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Discussion Starter · #1 ·
Hello, I have gotten so many different answers (immigration lawyer, prefecture & embassy) and really hope someone here can clarify this: My husband has his 10 year carte de sejour and when he applied for his French citizenship, they denied it because his wife (me) is living in Canada. The reason why I am still living in Canada and only coming to France on tourist visas is because we were informed that once he is French, it is the easiest way for me to receive my carte de sejour. Now with their response, you can imagine the confusion I am experiencing. What are our options now? Can I still get a carte de sejour through my husband having the 10 year carte de sejour? I have a bank account in Paris to show them if that helps the process. Thank you all for any information that may help!
 

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Before you can get a carte de séjour, you first have to get a long-stay visa to move to France. The visa is the document that allows you to enter France, the carte de séjour is more or less a "residence permit" once you are there. But to get any sort of a titre or carte de séjour you have to have a properly validated visa.

If your husband did not get his French nationality, then he will have to apply through the OFII to sponsor you for a visa as described here: OFII - Office Français de l’Immigration et de l’Intégration

If and when he gets his French nationality, he would have to apply for a spouse visa for you in any event: OFII - Office Français de l’Immigration et de l’Intégration At a minimum, he would have to get a livret de famille (though that may happen as part of the process of naturalization - and may be why they turned him down given that you are not living with him in France).

Once you arrive in France on a spouse visa, there is a whole drill to go through, primarily the OFII visit and signing of the contract of integration. And then you get an actual carte de séjour.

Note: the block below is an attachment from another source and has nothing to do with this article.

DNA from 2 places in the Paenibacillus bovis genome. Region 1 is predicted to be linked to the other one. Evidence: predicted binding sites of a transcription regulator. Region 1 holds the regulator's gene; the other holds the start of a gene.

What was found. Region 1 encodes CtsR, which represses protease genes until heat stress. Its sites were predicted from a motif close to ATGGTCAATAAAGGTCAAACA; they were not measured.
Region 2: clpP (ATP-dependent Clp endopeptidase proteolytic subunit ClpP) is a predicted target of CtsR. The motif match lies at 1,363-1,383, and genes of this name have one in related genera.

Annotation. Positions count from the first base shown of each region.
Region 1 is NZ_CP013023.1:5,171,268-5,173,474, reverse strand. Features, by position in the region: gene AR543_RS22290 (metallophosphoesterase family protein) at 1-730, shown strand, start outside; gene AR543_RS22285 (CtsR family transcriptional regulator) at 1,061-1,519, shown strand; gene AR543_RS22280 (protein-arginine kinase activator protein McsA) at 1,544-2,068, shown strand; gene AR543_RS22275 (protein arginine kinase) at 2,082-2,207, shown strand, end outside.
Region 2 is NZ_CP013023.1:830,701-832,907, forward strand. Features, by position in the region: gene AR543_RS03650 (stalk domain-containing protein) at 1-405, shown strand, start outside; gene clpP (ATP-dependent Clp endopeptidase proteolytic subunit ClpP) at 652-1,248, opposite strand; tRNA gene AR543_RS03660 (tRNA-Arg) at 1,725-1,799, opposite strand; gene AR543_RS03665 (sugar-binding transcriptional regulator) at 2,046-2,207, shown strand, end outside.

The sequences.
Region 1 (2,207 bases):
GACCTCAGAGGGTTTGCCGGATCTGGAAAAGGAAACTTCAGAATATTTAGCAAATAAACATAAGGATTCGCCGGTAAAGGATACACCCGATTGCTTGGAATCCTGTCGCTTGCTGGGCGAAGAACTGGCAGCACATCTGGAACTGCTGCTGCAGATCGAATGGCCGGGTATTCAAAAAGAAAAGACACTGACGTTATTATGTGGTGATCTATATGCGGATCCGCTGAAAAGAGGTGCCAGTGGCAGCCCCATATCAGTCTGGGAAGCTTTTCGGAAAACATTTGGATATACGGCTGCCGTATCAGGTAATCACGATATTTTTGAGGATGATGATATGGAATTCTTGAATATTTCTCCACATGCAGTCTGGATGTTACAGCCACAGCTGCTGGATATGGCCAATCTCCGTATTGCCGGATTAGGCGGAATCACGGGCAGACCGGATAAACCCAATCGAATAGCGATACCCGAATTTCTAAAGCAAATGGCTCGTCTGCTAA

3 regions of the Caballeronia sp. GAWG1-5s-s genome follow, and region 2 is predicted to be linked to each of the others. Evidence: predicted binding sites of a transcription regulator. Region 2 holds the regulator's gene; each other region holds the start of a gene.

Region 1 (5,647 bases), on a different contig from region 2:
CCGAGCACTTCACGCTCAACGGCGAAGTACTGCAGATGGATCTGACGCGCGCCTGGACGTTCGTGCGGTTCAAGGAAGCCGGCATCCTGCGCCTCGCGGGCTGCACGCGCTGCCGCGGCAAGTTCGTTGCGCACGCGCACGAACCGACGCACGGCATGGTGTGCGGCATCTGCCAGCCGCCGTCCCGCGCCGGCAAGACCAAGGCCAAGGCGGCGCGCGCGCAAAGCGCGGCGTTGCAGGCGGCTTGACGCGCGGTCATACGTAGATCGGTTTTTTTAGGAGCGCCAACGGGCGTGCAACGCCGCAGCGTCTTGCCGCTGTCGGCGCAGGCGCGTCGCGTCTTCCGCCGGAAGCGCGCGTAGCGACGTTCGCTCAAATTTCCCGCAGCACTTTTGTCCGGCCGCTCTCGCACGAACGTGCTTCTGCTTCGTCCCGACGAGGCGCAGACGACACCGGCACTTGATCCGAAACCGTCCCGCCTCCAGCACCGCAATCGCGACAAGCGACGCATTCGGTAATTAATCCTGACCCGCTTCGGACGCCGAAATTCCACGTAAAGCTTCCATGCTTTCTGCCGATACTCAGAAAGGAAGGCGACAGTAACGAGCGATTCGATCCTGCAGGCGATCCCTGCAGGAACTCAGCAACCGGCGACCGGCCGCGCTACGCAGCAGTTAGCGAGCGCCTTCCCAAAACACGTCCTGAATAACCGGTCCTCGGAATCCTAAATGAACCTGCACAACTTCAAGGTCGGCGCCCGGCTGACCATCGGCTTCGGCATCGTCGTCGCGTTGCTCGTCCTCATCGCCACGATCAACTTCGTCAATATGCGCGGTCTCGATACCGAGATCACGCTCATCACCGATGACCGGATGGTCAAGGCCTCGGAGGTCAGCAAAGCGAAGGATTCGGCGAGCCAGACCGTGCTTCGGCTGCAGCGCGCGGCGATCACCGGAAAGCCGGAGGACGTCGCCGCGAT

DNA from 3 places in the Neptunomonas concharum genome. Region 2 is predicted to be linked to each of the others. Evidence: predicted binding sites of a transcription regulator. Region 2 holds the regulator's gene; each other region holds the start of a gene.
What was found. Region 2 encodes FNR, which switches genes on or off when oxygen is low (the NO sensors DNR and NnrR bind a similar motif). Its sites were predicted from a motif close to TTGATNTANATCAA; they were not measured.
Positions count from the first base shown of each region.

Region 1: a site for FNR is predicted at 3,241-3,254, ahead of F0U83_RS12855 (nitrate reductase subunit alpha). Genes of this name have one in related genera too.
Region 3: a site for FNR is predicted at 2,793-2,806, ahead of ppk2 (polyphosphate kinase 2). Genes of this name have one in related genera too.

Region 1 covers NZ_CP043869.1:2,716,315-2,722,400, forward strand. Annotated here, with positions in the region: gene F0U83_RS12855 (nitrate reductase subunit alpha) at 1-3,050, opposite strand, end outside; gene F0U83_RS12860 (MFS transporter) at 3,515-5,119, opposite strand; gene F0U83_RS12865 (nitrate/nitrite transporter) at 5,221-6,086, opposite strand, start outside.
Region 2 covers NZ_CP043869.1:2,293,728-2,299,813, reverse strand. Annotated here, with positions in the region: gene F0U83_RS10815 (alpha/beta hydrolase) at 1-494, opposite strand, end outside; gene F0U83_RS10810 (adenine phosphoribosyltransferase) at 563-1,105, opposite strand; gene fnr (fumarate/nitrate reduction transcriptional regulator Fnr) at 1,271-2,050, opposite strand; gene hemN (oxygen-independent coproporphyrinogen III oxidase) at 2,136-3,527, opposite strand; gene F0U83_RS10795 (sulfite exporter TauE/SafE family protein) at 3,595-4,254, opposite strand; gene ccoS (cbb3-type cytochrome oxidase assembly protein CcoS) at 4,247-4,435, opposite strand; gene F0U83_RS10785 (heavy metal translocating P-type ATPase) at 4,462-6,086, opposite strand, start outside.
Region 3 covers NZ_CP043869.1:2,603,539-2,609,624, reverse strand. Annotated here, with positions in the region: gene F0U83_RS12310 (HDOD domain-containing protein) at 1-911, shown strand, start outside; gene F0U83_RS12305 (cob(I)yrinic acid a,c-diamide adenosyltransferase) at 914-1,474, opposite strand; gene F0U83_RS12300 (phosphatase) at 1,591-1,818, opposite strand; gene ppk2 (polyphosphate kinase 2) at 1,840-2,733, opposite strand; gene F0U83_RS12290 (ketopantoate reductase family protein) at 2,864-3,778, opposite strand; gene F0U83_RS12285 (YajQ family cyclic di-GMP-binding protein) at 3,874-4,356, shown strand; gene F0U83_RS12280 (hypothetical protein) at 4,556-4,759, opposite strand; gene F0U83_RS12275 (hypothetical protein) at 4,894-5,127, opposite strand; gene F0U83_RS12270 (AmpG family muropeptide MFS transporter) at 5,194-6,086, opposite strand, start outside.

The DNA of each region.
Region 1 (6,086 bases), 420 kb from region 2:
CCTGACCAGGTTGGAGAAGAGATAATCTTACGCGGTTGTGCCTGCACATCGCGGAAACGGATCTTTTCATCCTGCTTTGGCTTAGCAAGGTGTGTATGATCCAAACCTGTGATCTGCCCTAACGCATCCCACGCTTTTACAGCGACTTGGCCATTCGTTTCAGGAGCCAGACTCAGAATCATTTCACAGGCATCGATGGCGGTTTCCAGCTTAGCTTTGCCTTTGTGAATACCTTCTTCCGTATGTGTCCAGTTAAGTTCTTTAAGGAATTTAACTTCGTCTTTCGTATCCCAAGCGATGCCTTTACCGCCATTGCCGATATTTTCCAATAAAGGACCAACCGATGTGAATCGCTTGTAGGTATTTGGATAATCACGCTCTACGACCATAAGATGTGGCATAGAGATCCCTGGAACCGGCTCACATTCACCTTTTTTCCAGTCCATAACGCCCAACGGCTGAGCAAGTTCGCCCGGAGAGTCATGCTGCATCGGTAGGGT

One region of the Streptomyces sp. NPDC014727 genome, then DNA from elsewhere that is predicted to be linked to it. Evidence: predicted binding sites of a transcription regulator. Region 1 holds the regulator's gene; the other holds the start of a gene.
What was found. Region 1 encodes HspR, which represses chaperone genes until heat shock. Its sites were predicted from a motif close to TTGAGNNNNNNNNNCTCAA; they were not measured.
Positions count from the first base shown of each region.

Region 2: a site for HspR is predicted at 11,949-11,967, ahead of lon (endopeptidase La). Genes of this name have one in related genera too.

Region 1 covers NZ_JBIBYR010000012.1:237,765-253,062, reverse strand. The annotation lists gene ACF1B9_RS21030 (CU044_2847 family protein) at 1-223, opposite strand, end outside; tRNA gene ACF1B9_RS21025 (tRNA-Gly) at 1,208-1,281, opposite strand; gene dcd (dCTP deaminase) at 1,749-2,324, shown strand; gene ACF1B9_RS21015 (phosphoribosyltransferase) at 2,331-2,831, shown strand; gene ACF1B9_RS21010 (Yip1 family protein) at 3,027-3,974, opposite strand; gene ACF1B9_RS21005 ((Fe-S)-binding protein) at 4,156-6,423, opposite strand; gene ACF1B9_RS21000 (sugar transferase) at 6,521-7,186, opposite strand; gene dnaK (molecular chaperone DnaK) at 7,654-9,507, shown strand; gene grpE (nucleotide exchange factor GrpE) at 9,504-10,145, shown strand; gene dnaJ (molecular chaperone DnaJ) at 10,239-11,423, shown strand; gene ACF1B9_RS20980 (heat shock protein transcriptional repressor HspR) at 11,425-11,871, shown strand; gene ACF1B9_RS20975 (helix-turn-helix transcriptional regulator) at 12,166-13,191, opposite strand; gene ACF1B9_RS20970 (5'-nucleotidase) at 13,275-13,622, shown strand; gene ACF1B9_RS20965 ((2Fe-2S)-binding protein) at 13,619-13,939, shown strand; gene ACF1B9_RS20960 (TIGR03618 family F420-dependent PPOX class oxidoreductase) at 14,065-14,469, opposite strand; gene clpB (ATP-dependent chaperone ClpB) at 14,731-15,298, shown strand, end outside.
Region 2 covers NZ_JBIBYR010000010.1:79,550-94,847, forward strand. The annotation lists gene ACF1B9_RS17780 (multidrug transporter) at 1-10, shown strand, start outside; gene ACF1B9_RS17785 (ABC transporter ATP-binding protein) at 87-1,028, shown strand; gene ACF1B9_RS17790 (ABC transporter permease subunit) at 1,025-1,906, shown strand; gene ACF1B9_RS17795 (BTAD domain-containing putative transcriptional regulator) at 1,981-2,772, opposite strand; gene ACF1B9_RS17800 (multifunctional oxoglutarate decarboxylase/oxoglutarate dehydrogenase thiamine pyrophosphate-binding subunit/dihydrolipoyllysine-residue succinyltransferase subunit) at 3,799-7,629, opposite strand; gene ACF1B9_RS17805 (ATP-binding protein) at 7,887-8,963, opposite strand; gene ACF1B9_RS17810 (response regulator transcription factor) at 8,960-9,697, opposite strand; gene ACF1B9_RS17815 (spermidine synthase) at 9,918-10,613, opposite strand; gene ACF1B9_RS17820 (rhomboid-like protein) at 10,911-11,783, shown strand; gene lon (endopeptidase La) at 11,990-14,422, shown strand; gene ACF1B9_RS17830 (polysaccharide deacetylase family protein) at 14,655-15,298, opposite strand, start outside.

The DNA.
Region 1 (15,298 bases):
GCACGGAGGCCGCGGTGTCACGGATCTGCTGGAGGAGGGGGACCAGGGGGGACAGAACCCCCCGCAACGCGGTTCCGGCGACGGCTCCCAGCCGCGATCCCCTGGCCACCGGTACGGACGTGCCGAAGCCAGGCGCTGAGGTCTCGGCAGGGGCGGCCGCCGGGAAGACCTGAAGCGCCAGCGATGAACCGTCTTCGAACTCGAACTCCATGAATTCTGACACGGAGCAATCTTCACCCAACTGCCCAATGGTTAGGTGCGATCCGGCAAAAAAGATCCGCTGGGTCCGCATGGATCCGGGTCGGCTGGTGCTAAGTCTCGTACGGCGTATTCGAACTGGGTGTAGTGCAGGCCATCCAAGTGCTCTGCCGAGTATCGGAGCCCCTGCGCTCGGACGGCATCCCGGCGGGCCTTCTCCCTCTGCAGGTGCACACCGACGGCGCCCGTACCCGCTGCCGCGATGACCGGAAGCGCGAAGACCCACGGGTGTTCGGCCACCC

Cheers,
Bev
 

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Discussion Starter · #3 ·
Hi Bev, thank you for your quick and helpful response. "If your husband did not get his French nationality, then he will have to apply through the OFII to sponsor you for a visa as described here: OFII - Office Français de l’Immigration et de l’Intégration". I looked at this online and it looks fairly straight forward. Do I still need a long term visa for this?
Thank you again, Heidi
 

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Yes, you still need a long-stay visa - it will be in the "regroupment familliale" category. But where it says:

summons of family member(s) to the French Consulate or to the OFII mission (Turkey, Tunisia, Morocco), to take care of departure formalities.
That's where you will go to the consulate to submit your visa application. You'll need the usual i.d. documents (birth certificate, passport, etc.), but I suspect the Consulate will give you a list of the required documents when they "summon" you to come see them. The process should go pretty quickly.
Cheers,
Bev
 

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Discussion Starter · #5 ·
Ok, thanks Bev! I am in Paris now but am going back to Toronto for Christmas and will start the application for the long term visa. I really appreciate your help. It has been over a year of back and forth and we were highly misinformed by an immigration lawyer that told us to wait until my husband received his french citizenship and then for me to apply for a carte de sejour in Paris. If I knew what I knew now, I could have started this process months ago. We had no idea his citizenship could be denied due to me not living here. I really hope that the long term visa and then OFII process doesn't take too long but at least we know now what direction to take. Thanks again!
 
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